Skip to main content
eScholarship
Open Access Publications from the University of California

Computational Tools for Immune Repertoire Characterization and Primer Set Design

  • Author(s): Yu, Jane
  • Advisor(s): Song, Yun S
  • et al.
Abstract

The enormous decrease in the cost of genomic sequencing over the past two decades has enabled researchers to revisit previously unaddressable questions in sequence analysis. However, this boom of genomic information has introduced new sets of problems that often demand computationally efficient methods. In this work, we describe computational tools for two such settings involving large-scale genomic data: 1) estimating copy number and allelic variation in two highly complex gene families, and 2) selective sequencing of a target genome in a complex DNA sample.

We first describe a method that takes short reads from high-throughput sequencing and characterizes both copy number and allelic variation in the IGHV and TRBV loci. These two loci can vary extensively between individuals in copy number and contain genes that are highly similar, making their analysis technically challenging. Additionally, we have conducted the first study of a globally diverse sample of hundreds of individuals in these two loci from over a hundred populations. In addition to providing insight into the different evolutionary paths of the IGHV and TRBV loci, our results are also important to the adaptive immune repertoire sequencing community, where the lack of frequencies of common alleles and copy number variants is hampering existing analytical pipelines.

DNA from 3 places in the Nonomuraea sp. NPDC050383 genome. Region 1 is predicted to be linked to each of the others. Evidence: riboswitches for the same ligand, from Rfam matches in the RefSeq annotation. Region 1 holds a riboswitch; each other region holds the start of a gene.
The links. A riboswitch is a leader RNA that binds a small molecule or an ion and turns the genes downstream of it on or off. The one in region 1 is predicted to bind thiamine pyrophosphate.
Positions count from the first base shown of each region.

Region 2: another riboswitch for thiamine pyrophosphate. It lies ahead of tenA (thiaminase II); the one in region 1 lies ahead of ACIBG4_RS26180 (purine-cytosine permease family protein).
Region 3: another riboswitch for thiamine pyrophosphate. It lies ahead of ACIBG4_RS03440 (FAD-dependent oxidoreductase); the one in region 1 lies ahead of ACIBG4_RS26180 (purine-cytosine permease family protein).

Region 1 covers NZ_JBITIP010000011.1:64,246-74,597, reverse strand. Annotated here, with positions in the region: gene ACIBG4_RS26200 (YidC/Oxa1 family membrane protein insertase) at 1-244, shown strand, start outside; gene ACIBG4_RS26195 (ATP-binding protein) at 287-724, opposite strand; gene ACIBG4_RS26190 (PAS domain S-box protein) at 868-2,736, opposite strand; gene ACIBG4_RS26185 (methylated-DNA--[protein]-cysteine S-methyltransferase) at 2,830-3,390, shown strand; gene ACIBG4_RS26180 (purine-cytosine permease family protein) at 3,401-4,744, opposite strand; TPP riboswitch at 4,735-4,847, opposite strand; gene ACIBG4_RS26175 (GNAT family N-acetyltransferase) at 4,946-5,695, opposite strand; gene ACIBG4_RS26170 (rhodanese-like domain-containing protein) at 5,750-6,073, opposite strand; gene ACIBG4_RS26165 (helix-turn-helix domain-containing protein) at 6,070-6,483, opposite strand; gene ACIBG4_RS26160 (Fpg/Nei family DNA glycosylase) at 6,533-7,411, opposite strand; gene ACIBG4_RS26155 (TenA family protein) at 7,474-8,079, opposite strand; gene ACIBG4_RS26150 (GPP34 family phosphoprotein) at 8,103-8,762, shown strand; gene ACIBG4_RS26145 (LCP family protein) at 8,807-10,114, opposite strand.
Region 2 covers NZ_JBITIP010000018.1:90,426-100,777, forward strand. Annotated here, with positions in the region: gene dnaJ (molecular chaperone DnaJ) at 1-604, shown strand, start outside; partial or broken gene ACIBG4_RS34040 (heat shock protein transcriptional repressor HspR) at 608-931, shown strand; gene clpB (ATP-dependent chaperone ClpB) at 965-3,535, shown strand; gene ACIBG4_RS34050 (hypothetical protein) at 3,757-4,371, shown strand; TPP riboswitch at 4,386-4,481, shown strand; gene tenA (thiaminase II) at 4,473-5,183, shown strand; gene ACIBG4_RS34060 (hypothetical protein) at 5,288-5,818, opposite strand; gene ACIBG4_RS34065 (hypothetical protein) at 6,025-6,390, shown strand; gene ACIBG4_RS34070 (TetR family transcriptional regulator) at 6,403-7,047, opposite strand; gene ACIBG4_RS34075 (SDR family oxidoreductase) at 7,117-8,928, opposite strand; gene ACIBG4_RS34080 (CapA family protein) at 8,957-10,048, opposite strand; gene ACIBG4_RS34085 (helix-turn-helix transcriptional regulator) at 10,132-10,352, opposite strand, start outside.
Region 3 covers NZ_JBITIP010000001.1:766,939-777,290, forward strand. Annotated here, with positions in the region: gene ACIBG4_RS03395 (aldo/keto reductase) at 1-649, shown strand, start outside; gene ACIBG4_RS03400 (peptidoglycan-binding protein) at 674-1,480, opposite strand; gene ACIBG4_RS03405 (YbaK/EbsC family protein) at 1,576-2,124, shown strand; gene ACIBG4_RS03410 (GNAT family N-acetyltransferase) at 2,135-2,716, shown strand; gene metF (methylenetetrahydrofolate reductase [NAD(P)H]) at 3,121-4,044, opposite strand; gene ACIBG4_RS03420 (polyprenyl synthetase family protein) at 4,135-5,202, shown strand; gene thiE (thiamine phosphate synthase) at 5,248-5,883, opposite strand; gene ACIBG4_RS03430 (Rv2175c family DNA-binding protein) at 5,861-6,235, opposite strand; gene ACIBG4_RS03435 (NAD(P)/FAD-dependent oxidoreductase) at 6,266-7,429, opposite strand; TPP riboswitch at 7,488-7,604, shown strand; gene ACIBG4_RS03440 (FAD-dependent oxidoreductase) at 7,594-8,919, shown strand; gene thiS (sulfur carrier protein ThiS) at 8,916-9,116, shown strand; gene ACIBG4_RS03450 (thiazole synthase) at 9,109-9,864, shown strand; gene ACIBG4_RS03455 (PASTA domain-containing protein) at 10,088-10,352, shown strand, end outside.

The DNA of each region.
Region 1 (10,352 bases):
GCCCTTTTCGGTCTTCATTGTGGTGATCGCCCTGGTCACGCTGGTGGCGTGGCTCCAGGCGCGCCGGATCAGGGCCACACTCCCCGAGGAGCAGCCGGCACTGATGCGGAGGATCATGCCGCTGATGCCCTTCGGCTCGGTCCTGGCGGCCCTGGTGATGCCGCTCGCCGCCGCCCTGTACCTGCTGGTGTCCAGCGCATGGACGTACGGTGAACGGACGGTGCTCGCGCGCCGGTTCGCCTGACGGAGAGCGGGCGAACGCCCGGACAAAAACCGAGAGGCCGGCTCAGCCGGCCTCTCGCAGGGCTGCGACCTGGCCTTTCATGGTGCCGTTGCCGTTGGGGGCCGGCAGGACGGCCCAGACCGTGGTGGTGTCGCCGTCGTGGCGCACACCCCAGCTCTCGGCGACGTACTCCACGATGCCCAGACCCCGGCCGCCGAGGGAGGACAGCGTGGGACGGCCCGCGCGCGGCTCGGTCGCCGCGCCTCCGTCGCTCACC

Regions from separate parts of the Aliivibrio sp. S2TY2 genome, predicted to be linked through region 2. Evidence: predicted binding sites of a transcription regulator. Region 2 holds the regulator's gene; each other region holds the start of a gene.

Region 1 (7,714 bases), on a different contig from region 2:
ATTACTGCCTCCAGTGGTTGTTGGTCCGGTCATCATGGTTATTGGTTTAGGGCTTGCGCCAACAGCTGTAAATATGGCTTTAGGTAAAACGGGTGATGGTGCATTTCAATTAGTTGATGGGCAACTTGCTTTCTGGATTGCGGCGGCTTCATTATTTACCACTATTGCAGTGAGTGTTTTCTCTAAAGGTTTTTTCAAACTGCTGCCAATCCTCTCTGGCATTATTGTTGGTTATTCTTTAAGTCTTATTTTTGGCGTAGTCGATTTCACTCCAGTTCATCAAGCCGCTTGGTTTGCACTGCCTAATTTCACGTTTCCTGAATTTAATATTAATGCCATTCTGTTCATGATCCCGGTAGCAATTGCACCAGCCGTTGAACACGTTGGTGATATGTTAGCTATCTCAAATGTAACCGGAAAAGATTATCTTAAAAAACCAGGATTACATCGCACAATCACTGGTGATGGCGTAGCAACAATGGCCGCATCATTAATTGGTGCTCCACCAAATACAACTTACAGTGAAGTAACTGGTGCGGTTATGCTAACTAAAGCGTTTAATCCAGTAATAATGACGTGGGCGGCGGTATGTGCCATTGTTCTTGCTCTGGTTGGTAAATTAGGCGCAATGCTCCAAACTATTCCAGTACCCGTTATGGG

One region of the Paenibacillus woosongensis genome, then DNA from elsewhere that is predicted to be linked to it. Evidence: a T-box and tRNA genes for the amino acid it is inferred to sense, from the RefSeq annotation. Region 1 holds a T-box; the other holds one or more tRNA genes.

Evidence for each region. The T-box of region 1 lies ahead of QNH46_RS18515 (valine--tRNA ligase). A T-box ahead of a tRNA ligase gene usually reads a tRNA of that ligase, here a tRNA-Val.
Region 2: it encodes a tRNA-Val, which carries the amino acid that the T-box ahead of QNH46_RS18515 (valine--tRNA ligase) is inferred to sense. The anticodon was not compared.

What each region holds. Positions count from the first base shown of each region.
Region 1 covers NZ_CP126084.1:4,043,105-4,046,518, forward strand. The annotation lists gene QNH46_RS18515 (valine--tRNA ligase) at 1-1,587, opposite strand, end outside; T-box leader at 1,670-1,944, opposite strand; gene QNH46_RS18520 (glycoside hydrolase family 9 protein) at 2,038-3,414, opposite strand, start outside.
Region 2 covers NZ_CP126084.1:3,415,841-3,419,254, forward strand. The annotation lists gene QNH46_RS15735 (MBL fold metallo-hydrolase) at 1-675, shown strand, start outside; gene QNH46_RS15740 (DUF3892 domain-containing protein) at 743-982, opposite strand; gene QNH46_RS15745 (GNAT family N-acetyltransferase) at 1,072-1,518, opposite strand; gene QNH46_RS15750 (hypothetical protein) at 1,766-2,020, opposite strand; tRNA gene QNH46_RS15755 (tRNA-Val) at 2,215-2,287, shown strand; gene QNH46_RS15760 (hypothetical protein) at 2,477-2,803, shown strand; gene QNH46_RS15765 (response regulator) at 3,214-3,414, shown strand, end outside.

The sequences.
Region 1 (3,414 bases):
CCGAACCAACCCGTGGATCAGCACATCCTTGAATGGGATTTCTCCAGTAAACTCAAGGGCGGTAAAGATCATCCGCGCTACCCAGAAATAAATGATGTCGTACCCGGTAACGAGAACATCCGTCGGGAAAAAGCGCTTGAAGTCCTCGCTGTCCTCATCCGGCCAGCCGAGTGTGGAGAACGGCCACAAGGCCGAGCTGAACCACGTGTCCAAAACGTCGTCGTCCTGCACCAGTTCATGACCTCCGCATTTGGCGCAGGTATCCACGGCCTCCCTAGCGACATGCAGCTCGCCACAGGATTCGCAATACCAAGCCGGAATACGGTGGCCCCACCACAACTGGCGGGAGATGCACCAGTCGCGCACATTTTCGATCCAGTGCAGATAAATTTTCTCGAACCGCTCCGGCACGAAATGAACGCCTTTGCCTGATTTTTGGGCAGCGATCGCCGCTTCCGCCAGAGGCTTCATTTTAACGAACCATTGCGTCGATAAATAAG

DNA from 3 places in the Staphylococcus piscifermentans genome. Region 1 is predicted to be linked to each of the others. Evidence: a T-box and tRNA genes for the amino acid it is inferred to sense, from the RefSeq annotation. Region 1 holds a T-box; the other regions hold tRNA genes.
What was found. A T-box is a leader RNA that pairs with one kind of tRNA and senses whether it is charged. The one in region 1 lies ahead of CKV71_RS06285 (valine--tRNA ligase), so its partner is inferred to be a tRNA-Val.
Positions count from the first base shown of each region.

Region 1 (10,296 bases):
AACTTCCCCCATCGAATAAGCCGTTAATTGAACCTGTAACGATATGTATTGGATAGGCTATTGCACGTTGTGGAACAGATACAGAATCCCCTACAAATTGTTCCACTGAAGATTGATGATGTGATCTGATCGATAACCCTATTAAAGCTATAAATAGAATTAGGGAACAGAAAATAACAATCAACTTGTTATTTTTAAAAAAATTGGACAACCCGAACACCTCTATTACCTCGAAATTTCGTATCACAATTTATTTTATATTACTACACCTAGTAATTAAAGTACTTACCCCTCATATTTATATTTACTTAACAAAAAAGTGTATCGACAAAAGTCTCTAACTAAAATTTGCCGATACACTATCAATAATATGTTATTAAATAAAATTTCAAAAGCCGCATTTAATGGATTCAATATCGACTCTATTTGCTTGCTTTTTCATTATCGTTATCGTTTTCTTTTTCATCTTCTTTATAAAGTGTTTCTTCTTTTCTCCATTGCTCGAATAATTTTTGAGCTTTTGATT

In our second problem setting, we describe SOAPswga, an optimized and parallelized pipeline for primer design in the context of selective amplification. Unlike previous heuristic-based methods, SOAPswga uses machine learning methods to evaluate both individual primers and primer sets. Additionally, rather than brute force search for primer sets, such as in predecessor methods, SOAPswga uses branch-and-bound principles to pursue only the most promising sets. These optimizations, including the parallelization of each step, allow for a huge decrease in runtime from the order of weeks to minutes. We also discuss the results of our pipeline applied to the selective amplification of Mycobacterium tuberculosis in a sample of human blood. Lastly, we expand on the importance of this work, and in general, its potential usefulness to any setting consisting of targeted sequencing.

Main Content
Current View